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Cancer Treat Rev. 2015 Sep;41(8):671-9. doi: 10.1016/j.ctrv.2015.06.007. Epub 2015 Jun 28.

Rectal and colon cancer: Not just a different anatomic site.

Author information

1
Department of Medical Oncology, University of Groningen, University Medical Center Groningen, Groningen, The Netherlands.
2
Department of Radiology, Maastricht University Medical Center, Maastricht, The Netherlands.
3
Department of Surgery, University of Groningen, University Medical Center Groningen, Groningen, The Netherlands.
4
Department of Medical Oncology, University of Groningen, University Medical Center Groningen, Groningen, The Netherlands. Electronic address: g.a.p.hospers@umcg.nl.

Abstract

Due to differences in anatomy, primary rectal and colon cancer require different staging procedures, different neo-adjuvant treatment and different surgical approaches. For example, neoadjuvant radiotherapy or chemoradiotherapy is administered solely for rectal cancer. Neoadjuvant therapy and total mesorectal excision for rectal cancer might be responsible in part for the differing effect of adjuvant systemic treatment on overall survival, which is more evident in colon cancer than in rectal cancer. Apart from anatomic divergences, rectal and colon cancer also differ in their embryological origin and metastatic patterns. Moreover, they harbor a different composition of drug targets, such as v-raf murine sarcoma viral oncogene homolog B (BRAF), which is preferentially mutated in proximal colon cancers, and the epidermal growth factor receptor (EGFR), which is prevalently amplified or overexpressed in distal colorectal cancers. Despite their differences in metastatic pattern, composition of drug targets and earlier local treatment, metastatic rectal and colon cancer are, however, commonly regarded as one entity and are treated alike. In this review, we focused on rectal cancer and its biological and clinical differences and similarities relative to colon cancer. These aspects are crucial because they influence the current staging and treatment of these cancers, and might influence the design of future trials with targeted drugs.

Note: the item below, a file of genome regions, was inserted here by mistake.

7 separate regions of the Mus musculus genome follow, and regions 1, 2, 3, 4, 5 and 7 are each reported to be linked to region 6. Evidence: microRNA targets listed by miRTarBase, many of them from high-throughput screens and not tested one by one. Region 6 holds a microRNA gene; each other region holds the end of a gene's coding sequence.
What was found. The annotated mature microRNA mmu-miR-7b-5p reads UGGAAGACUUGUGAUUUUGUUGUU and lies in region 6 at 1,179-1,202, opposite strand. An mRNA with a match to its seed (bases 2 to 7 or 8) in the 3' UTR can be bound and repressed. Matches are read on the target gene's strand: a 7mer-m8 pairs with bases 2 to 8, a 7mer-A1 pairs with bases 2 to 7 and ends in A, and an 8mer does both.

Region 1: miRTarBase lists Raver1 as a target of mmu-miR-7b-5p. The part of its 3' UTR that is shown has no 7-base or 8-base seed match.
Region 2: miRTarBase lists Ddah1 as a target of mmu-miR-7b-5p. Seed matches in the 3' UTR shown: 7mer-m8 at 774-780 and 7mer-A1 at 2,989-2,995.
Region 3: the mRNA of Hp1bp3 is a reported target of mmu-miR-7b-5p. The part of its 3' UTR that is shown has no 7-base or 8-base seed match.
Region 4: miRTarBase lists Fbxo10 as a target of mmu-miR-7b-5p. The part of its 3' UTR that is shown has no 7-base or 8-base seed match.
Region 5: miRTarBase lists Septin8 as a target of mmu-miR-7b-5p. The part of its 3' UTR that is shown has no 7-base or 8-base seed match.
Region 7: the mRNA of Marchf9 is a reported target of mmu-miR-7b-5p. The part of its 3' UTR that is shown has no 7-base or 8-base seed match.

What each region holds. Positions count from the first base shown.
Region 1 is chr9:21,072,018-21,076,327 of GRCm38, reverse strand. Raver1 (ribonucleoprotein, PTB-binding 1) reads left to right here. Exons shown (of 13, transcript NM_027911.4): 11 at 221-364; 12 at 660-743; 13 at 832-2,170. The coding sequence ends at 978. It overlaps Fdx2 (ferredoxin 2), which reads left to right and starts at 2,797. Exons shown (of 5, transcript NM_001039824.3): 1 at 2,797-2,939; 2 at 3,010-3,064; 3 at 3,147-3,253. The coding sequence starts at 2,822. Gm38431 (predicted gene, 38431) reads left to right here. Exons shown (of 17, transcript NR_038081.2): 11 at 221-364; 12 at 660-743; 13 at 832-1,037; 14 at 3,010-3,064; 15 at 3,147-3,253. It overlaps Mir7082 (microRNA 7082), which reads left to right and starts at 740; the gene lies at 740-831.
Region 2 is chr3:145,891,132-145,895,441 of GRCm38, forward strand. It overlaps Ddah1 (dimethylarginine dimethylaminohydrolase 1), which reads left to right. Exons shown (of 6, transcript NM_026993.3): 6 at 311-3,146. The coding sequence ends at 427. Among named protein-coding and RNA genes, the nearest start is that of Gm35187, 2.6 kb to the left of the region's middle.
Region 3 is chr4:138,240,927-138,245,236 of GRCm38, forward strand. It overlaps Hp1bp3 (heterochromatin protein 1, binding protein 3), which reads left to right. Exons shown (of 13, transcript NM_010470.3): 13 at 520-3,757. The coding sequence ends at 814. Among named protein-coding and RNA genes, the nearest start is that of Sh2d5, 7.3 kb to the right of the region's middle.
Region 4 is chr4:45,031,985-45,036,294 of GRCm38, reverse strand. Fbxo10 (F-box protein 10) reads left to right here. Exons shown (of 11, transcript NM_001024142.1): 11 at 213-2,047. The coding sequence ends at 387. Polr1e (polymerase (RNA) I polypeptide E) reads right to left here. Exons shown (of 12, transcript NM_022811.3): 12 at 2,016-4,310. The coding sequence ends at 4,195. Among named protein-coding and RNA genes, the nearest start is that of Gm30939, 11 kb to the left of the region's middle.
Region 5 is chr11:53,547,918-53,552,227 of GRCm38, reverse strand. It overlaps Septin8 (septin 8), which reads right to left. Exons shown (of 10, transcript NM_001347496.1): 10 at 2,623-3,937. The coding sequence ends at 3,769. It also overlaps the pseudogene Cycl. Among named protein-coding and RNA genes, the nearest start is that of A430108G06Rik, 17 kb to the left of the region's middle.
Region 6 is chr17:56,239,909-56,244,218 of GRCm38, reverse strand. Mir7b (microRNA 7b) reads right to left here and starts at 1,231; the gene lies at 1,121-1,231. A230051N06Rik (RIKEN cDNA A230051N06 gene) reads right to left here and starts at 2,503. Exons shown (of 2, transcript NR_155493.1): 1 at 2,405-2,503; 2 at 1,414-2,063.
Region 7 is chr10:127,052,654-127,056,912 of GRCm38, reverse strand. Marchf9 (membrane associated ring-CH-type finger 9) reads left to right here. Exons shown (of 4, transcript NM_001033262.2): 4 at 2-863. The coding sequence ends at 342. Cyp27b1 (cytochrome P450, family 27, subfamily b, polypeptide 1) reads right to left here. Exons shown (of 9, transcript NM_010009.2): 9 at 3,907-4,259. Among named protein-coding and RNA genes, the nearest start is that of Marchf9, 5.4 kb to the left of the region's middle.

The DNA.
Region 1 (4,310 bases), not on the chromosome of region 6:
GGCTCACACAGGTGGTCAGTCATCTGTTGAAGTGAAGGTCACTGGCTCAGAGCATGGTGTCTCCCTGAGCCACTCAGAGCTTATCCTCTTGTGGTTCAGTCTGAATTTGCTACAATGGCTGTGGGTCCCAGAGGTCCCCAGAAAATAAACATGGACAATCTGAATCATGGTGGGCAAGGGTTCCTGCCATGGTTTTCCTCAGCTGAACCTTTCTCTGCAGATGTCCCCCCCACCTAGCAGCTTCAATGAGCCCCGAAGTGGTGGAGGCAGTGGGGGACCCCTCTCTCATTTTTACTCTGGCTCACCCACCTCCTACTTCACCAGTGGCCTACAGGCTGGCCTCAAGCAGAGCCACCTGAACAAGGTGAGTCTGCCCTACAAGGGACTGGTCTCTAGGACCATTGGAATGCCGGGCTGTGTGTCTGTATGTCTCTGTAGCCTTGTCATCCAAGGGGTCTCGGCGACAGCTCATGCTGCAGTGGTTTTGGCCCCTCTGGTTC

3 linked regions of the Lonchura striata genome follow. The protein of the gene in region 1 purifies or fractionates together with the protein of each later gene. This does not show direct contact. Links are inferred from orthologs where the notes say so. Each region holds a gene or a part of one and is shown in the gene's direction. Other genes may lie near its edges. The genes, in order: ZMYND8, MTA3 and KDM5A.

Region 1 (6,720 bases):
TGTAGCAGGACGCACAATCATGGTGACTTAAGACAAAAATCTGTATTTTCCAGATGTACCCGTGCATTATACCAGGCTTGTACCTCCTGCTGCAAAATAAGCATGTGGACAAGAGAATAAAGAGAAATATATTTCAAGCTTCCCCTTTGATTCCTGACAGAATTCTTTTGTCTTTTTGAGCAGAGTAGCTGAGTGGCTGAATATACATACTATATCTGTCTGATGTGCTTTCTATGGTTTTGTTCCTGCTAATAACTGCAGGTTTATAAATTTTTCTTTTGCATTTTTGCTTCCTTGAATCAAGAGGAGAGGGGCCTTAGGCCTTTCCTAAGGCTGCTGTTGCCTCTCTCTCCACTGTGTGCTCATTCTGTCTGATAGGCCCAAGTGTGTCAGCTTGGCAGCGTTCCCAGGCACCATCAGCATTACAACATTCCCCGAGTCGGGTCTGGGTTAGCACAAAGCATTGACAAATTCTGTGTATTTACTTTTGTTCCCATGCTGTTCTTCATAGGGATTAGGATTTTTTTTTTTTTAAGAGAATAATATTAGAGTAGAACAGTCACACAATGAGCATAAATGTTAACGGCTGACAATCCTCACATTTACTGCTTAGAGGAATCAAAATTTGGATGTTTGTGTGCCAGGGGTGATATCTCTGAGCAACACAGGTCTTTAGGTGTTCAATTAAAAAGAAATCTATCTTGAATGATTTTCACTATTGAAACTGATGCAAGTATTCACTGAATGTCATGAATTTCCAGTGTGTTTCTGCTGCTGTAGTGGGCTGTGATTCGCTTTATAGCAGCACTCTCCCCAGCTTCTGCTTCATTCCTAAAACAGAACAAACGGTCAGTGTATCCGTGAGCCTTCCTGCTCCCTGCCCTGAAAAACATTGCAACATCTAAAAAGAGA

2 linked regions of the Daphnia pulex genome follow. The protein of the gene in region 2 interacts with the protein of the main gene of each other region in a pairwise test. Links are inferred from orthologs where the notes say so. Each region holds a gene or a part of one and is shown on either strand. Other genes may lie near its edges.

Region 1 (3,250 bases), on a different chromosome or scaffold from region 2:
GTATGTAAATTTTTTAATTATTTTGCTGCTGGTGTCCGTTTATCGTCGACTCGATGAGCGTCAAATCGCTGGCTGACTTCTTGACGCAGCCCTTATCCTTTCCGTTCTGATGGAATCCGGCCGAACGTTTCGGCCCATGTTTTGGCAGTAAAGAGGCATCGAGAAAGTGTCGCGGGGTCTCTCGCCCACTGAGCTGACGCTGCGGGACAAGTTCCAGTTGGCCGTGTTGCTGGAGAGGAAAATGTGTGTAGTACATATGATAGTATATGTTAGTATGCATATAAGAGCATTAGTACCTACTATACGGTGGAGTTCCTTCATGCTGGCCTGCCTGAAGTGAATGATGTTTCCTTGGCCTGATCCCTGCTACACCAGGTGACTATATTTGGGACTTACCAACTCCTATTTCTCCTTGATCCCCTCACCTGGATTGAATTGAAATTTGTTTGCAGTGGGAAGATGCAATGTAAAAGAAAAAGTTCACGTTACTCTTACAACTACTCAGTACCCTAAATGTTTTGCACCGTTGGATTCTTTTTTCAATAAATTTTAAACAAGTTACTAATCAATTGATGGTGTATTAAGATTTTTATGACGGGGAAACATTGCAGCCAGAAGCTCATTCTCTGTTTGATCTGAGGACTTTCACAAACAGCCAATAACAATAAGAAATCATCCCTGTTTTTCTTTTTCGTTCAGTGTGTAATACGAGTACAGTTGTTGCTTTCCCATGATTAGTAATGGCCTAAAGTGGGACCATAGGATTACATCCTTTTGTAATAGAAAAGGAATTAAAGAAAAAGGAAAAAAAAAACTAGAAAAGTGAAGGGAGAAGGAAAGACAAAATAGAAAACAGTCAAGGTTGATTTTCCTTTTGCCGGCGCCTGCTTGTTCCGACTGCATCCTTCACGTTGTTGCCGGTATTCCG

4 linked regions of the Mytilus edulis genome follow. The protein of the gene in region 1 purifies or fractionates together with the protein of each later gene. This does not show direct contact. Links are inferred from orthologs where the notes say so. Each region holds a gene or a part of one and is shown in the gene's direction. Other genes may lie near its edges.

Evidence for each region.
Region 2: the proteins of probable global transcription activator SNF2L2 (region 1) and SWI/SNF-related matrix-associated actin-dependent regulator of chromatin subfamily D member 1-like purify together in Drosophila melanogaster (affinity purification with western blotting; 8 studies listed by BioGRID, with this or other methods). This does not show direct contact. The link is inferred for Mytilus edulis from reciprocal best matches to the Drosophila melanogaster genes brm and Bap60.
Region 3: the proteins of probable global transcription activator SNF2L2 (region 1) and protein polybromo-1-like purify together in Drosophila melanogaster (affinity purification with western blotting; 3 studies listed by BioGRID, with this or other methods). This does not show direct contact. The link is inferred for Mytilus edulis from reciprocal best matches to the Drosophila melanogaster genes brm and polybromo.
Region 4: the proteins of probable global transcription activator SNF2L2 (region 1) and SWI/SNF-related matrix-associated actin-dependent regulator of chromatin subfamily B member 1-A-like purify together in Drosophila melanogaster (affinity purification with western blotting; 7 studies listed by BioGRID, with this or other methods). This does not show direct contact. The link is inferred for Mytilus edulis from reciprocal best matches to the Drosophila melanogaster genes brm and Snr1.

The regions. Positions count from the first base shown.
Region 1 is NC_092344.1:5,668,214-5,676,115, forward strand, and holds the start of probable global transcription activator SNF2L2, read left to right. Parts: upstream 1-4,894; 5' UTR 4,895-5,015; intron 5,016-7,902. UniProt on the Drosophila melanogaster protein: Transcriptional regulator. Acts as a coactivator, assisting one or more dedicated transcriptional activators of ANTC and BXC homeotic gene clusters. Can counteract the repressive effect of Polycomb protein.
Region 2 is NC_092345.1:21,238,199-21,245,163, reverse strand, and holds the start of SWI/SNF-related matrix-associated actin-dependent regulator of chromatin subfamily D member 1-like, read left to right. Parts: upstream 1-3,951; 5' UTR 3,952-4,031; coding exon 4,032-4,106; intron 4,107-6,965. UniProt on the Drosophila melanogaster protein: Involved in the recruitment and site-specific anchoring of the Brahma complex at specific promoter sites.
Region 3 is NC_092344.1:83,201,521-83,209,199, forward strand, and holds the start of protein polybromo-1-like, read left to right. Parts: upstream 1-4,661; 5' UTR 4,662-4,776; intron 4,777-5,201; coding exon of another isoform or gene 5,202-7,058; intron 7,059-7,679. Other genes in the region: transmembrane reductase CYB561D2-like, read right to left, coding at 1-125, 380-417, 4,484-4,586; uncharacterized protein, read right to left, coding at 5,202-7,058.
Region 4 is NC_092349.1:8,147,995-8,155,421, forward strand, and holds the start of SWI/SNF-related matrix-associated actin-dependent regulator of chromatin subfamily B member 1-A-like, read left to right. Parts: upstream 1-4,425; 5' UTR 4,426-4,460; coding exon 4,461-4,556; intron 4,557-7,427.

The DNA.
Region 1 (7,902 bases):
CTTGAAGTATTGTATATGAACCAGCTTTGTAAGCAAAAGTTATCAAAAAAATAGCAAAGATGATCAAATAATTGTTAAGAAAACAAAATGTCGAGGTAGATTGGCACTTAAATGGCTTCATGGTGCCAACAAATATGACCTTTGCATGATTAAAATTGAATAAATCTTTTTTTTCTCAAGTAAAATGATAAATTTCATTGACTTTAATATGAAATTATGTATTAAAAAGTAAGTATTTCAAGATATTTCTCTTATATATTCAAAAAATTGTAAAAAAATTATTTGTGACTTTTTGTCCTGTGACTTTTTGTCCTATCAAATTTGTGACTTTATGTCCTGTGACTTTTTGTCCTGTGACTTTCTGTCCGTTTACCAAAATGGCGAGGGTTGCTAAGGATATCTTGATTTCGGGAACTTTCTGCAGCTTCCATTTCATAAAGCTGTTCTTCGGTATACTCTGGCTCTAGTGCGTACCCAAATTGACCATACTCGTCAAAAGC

KEYWORDS:

Epidemiology; Metastasis; Molecular markers; Rectal and colon cancer; Staging; Treatment

PMID:
26145760
DOI:
10.1016/j.ctrv.2015.06.007
[Indexed for MEDLINE]

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